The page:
RM: There isn’t that much of a difference. Karachi is very fast, Lahore is comparatively slower; although it is getting its own pace. In Lahore people give respect to each other; in Karachi it is all about favours. “Do me a favour and I’ll get your work done.” In Lahore people listen to each other and friendships count.

A: Would you consider working in Lahore again? RM: No. I’m a workaholic; I don’t think I would go back.

A: How responsive are clients to using new media; internet, etc?
RM: We are still restricted to 30-second TVCs and radio spots, and quarter page ads.

A: Why?
RM: Probably because the agencies are not educating their clients about new media. There is so much clutter on TV. Most local clients don’t understand that they need to try different and innovative things in order to grab the attention of the viewers, and that viewers are changing. The internet is spreading like anything in Pakistan; for the younger and the working population, it has become a very important medium. Only Unilever and P&G have tried doing reality shows and branded programmes. The cost of a 30-second TVC and of a branded show is almost the same, so local clients should explore those areas, but the agencies are not educating them. Today there are 80 local channels available and to get the same visibility as they did when there was only PTV, clients have to spend much more for less return.

A: Surely clients see that; doesn’t it affect their bottom line? RM: Instead of fixing the problem, they start cutting the advertising budget. This is when the analysis should come in but they don’t understand it.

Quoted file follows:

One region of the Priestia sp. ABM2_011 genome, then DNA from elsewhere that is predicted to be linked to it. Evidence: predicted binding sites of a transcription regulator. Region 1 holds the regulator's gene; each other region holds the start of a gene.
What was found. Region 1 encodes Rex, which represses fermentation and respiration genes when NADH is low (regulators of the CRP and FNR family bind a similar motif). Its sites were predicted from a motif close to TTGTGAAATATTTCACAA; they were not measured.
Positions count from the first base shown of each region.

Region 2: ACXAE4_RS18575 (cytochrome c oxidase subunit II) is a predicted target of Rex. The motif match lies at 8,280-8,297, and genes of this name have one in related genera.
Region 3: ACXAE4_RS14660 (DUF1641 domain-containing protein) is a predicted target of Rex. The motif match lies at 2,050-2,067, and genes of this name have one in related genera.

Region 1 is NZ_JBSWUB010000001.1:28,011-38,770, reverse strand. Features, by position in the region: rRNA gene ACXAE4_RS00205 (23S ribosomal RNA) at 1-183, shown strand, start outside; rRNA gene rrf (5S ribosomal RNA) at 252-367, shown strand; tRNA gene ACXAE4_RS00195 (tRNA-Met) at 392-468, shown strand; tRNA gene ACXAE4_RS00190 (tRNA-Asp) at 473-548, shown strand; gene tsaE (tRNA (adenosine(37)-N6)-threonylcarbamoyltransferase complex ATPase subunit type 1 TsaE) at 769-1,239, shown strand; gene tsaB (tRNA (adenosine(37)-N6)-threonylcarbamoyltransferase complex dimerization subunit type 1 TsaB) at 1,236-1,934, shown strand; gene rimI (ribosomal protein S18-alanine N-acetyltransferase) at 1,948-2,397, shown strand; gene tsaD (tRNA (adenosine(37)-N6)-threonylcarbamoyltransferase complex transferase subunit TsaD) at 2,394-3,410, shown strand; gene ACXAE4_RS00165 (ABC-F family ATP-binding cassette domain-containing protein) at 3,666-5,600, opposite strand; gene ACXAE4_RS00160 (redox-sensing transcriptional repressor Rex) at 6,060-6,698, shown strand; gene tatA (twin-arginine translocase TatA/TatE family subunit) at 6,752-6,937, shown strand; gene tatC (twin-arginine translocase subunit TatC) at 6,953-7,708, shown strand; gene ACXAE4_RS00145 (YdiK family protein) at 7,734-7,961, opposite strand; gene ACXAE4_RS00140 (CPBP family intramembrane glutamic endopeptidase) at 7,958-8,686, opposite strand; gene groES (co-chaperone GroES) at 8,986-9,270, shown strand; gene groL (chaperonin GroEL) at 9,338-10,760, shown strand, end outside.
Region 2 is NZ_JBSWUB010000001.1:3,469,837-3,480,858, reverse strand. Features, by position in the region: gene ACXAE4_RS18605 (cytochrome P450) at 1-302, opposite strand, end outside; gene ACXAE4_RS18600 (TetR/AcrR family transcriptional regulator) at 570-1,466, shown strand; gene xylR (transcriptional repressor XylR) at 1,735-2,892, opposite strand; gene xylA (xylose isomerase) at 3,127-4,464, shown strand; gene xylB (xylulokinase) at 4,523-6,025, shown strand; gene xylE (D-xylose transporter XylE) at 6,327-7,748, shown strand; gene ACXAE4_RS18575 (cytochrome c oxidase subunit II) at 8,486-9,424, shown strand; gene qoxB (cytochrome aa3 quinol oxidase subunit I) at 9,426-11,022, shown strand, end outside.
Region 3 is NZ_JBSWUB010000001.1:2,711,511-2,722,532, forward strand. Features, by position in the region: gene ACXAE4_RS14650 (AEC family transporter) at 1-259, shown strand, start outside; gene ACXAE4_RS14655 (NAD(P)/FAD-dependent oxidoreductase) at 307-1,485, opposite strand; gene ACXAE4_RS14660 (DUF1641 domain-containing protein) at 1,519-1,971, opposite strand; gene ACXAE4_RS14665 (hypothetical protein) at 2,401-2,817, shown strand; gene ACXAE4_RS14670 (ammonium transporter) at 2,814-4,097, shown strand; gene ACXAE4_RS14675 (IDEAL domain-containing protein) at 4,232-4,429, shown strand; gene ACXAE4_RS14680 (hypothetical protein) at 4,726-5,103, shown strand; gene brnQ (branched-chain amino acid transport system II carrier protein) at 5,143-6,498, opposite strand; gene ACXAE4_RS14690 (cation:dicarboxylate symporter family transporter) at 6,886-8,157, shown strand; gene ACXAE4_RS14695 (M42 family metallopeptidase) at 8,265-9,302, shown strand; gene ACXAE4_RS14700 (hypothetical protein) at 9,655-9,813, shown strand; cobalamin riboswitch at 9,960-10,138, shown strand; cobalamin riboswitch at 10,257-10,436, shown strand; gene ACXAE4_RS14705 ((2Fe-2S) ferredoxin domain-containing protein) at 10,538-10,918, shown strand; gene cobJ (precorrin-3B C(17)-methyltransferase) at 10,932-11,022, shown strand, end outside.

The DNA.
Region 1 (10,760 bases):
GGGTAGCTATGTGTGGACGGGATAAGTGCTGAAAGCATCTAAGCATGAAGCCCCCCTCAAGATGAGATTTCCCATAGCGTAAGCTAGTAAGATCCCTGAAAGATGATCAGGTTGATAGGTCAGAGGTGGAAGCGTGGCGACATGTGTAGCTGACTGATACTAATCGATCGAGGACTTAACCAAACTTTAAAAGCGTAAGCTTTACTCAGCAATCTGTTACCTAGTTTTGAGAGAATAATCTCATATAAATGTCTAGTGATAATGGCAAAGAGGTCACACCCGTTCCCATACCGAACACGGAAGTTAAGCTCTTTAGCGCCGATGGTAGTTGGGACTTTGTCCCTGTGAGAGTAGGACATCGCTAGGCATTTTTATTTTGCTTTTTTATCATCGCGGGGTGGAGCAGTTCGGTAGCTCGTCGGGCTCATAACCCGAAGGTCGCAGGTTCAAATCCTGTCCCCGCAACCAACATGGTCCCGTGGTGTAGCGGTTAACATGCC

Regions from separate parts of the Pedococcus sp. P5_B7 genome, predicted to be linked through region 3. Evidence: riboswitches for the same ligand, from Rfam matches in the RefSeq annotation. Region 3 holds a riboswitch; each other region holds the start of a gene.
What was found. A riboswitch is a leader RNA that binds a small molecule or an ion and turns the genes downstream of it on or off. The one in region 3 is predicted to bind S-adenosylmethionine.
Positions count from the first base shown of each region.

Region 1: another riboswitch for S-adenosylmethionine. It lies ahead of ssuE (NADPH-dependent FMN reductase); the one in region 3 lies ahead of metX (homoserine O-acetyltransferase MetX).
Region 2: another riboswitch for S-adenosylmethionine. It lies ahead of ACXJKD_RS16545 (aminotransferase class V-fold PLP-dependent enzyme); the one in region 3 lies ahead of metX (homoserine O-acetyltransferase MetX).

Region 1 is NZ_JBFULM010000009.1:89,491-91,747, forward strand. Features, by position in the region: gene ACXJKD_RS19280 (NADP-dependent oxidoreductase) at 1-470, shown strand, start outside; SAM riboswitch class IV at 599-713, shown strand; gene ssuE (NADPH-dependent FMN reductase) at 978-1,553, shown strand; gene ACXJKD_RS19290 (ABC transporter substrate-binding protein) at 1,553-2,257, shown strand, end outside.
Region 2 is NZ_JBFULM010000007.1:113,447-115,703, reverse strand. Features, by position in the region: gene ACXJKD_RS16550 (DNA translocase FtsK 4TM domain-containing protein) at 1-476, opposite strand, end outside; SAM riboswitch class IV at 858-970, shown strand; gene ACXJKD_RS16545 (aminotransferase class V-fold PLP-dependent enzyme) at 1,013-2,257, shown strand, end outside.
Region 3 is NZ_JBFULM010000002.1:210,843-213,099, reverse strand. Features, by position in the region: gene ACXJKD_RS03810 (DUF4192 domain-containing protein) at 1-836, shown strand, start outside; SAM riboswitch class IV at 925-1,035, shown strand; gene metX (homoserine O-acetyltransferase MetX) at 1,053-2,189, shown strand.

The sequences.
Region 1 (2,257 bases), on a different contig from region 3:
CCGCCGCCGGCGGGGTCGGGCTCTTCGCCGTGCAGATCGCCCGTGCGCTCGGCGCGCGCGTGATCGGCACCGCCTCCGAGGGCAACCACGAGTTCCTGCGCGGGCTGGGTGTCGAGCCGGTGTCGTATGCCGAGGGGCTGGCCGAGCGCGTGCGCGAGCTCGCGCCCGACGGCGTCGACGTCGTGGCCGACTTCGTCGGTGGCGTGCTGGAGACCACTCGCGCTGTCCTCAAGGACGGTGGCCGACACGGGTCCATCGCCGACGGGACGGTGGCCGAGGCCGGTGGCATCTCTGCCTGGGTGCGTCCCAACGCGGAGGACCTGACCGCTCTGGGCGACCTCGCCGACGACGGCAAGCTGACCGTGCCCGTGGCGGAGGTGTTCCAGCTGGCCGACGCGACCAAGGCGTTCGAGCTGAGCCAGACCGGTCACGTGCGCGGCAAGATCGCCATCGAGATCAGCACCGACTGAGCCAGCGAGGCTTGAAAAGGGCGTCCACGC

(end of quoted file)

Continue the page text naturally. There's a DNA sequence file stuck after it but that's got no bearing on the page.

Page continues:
A: Do you see a change in this mindset? RM: Some local companies have a kind of multinational approach in terms of attitude and professionalism, but most do not. When we put together a media plan, we are asked to place an ad on a particular billboard. Why? Because the director of the company drives down that road on a daily basis; so if he has seen the hoarding, then everyone has seen it! If he is not using the internet, the brand team will never propose the internet as a medium. “We are going to spend this amount of money on the internet? But who will see it?” Because the director will not see it! Clients think that media planning is about television, when it is actually about knowing your consumer. What are they doing, how do they perceive your communication and where are the contact points. When I was handling Coca-Cola I was so happy. They used to demand more and more in terms of media analysis and planning.

A: What are your career goals?
RM: When I started off in media, I had heard about Raihan Merchant and my ambition was to be like him. Being a woman, opening up my own agency would be difficult. As media is my core strength, I want to take it to the next step. Media will be my career; it is a specialised field, just like creative. If media and creative are not there in an agency, it would not function.

Interview conducted by Mariam Ali Baig.